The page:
Special Report Your Job

Secrets of the resume gatekeeper

Your enthusiasm and years of experience may not help you if your resume doesn't get picked by scanning software. Here's how to make sure it does.

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By Beth Kowitt, reporter

How to get a job
5 ways to beat the tough job market
This is not your run-of-the-mill recessionary job market, and tactics that worked in years past won't get you behind a desk this time.

NEW YORK (Fortune) -- Al Campa, chief marketing officer of Taleo, recently received about 250 resumes for an open VP of Product Marketing position. A year ago when the job market wasn't as frantic, he says he would have received around 50 for the job at the talent management software company.

But while the applicant pool may have more than quadrupled, the time he spent on reviewing candidates didn't have to. Using the candidate-screening program made by his company, he narrowed the pool down to 20.

"The whole automated system just makes it easier to go through resumes pretty painlessly," he says.

Great for Campa. Not so great for the 230-odd applicants who didn't make the cut. But with more and more people flooding the job market, companies are increasingly turning to software like Taleo's to help them wade through masses of resumes.

For a sense of scale, consider that Taleo (TLEO) has 3,900 customers, including 48 of the Fortune 100 companies. Every quarter, 10 million new candidates apply to companies such as Starbucks (SBUX, Fortune 500), IBM (IBM, Fortune 500) and JPMorgan (JPM, Fortune 500) through Taleo software, Campa says.

So how do you get to be like one of Taleo's 20 applicants who made the cut?

To start, a quick review on how the software works: When a resume is submitted, the software parses, scans and breaks out the applicant's levels of experience. It summarizes some of the key elements for the hiring manager, who can also filter and define criteria. If an applicant meets all the criteria, he or she is considered an "ace candidate" and goes to the top of the list, says Campa.

Hiring managers set the candidate requirements - years of experience, level of education, location, etc. - and also can determine how many of these parameters the applicant must match.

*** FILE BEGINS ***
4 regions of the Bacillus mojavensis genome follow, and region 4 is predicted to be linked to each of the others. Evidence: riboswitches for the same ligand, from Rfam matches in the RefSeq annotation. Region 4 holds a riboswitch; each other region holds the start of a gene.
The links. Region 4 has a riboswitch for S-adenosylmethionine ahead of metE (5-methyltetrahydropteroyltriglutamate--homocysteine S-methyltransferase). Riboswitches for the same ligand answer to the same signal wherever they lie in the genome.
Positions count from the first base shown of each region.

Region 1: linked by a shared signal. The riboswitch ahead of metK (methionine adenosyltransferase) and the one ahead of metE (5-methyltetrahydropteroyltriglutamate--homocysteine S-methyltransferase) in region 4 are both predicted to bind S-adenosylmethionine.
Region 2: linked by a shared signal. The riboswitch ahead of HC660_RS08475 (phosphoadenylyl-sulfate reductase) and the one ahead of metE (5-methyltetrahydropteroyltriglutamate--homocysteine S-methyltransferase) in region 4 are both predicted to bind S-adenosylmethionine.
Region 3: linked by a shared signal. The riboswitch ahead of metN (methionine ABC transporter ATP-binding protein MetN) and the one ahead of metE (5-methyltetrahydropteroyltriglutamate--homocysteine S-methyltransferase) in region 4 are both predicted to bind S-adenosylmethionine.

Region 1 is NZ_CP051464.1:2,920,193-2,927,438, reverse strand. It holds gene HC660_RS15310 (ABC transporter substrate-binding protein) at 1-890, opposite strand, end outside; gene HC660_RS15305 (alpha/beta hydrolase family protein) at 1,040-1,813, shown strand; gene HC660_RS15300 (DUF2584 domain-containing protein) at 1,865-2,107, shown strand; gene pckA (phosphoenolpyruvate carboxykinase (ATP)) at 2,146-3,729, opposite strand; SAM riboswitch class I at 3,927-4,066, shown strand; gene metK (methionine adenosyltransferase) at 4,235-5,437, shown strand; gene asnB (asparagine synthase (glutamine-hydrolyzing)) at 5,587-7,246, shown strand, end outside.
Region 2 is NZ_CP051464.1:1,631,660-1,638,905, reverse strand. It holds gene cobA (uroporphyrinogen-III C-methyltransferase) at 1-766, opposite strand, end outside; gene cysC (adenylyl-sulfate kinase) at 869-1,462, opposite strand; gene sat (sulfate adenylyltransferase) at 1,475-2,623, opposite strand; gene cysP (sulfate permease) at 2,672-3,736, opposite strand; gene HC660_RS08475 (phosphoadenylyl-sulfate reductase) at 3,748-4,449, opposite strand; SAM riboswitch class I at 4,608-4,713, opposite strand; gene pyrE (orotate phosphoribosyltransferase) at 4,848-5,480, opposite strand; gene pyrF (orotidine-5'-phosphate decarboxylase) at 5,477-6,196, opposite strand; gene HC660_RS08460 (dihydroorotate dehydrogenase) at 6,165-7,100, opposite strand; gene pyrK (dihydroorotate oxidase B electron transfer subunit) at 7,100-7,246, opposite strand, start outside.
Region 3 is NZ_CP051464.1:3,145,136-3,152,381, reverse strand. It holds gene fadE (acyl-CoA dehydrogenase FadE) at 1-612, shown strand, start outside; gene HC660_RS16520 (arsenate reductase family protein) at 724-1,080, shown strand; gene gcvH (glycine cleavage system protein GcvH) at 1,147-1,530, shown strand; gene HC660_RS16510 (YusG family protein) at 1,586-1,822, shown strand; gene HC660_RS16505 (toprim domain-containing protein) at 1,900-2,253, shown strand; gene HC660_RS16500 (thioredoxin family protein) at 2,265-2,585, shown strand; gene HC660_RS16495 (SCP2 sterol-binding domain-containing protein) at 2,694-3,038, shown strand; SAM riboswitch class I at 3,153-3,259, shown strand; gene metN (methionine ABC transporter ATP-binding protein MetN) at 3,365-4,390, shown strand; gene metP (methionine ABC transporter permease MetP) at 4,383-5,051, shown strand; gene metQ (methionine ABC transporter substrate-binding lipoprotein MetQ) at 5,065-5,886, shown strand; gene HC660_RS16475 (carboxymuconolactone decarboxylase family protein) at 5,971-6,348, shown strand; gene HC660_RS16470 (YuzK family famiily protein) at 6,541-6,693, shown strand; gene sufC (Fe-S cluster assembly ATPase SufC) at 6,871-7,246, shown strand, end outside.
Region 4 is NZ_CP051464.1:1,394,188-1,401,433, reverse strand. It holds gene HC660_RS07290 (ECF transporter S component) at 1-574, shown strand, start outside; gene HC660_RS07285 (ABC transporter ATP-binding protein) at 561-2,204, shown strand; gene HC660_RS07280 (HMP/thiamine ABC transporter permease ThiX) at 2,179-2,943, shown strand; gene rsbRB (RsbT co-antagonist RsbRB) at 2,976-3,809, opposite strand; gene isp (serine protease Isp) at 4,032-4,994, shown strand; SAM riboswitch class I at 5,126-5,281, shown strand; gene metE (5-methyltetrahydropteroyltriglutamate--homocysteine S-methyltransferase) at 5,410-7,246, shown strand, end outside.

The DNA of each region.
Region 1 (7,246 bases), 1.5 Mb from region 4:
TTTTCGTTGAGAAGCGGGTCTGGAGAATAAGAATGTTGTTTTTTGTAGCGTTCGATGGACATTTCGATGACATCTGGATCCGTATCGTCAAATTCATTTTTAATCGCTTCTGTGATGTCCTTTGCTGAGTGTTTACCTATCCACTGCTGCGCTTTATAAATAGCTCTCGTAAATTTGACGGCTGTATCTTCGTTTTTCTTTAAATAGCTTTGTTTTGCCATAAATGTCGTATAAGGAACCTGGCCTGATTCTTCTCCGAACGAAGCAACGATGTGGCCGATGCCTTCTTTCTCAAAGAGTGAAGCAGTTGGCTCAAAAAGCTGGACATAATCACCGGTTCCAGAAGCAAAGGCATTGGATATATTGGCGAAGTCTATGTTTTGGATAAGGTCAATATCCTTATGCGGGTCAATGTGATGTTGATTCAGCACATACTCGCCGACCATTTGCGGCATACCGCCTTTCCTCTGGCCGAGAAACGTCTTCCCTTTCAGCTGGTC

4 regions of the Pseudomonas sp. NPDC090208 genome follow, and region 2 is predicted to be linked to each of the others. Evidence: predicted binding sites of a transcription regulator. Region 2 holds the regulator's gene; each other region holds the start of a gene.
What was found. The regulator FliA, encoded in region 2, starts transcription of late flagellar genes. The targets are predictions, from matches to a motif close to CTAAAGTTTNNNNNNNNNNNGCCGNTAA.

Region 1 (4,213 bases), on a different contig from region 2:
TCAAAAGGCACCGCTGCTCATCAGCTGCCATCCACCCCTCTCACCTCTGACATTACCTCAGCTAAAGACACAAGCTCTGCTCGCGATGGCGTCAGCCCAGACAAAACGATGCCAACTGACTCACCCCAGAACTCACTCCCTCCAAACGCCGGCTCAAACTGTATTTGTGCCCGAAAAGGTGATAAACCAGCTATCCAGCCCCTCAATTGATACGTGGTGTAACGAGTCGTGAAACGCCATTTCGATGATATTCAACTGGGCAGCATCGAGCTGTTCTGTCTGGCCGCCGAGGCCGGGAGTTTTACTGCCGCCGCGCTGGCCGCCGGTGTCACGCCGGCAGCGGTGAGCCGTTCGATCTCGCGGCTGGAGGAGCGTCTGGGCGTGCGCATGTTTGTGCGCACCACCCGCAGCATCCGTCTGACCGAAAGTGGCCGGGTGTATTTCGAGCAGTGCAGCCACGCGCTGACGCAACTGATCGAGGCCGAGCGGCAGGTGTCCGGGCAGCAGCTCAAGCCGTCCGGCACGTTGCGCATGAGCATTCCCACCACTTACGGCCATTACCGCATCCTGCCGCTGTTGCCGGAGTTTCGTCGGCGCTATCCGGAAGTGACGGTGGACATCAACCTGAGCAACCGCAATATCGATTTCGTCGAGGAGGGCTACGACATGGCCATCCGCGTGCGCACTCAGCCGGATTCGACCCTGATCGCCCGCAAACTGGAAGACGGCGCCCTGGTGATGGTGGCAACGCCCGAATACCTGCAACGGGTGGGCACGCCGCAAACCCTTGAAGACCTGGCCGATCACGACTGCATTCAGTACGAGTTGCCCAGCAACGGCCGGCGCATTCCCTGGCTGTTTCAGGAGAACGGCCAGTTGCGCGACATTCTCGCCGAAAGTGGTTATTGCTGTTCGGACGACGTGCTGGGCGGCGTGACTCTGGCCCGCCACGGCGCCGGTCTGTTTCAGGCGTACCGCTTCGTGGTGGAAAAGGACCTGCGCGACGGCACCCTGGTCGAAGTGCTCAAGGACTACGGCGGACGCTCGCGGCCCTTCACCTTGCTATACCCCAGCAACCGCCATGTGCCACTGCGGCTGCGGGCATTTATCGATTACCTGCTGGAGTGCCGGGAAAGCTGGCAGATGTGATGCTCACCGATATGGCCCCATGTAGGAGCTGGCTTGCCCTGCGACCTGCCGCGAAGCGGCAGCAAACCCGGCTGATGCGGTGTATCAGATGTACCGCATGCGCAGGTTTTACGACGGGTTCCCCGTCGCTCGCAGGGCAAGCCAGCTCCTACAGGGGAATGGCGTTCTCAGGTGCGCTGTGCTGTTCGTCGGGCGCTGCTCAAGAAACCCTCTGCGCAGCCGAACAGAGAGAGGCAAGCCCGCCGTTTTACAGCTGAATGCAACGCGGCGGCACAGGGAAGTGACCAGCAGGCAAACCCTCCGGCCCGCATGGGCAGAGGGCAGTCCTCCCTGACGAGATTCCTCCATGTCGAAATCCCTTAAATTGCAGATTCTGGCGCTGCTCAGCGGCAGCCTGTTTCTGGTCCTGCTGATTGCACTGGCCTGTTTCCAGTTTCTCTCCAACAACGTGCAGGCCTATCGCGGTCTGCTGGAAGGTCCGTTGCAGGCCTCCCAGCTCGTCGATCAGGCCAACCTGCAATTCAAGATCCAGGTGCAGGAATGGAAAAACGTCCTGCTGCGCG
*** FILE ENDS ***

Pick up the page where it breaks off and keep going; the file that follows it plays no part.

The ease of applying online might tempt job seekers to send out resumes blindly. But this "spray and pray" technique is not an effective strategy, says CEO of career management firm's Chandler Hill Partners Sarah Hightower Hill. "There's no substitute for high quality research and knowledge of the job market," she says.

Job seekers need to actually read the description of the position to understand the responsibilities and skills required - and in turn the key phrases to use in your resume. Hightower Hill says you should echo back directly what you see in the job posting. "If they say 13 years experience washing blue dishes, then say experience with blue dish washing," she explains.

Barbara Safani of Career Solvers suggests using variations of key words, a process she calls stemming. For example, if you're an accountant, make sure your resume also include words like accounting.

So what to do if you just don't have a skill listed on the posting? You never want to embellish, says Hightower Hill. But if the job calls for someone with knowledge of SAS, a way to get around it is to say "SAS familiarity," "currently studying SAS," or even "SAS interest." You might not have the skill, but at least it puts you one step closer to having your resume read.

Along with echoing back, use words that are industry specific. "You must be using the most current and relevant jargon - that's what makes it pop," says Nancy Friedberg, president of Career Leverage.

In the case of marketing, applicants should use phrases such as "brand marketing expertise," "launch of new product," and "brand identity." For human resources, terms like "leadership development," "talent management," and "succession planning" are key. Words like personnel, which Friedberg says is a pass term in the HR industry, should be left out.

Some professional resume writers suggest having a section at the top of your resume where you list core competencies or areas of knowledge. It's a good place to repeat some of the requirements in the job description. But make sure you're able to back it up.

"You have to have something in the meat of the resume that speaks to those core competencies," says Linda Matias of Career Strides. For example, if you list one of your skills as brand management, you better have very specific cases of helping companies with brand positioning.

Safani tells her clients to use both official terms along with their abbreviations to cover all their bases for key words. In the competencies section, you can write out a term like mergers and acquisition and next to it put M&A in parentheses. However, only use acronyms if they make sense in an industry context and are not specific to a company.

Now to dispel a myth: There are no magical words that must appear on every resume. "The things that people think are magical words I think are resume fluff," says Safani. Terms like hard working, loyal and great communicator aren't going to get you anywhere, she says.

Most importantly, don't forget that your resume needs to make sense to both the software and a human reader. It doesn't do you any good to get flagged by the software only to have a hiring manager think your resume looks like gibberish because you've overloaded it with key words.

"The person who's writing the document," Safani says, "needs to appeal to both the scanner and the person who's scanning." To top of page

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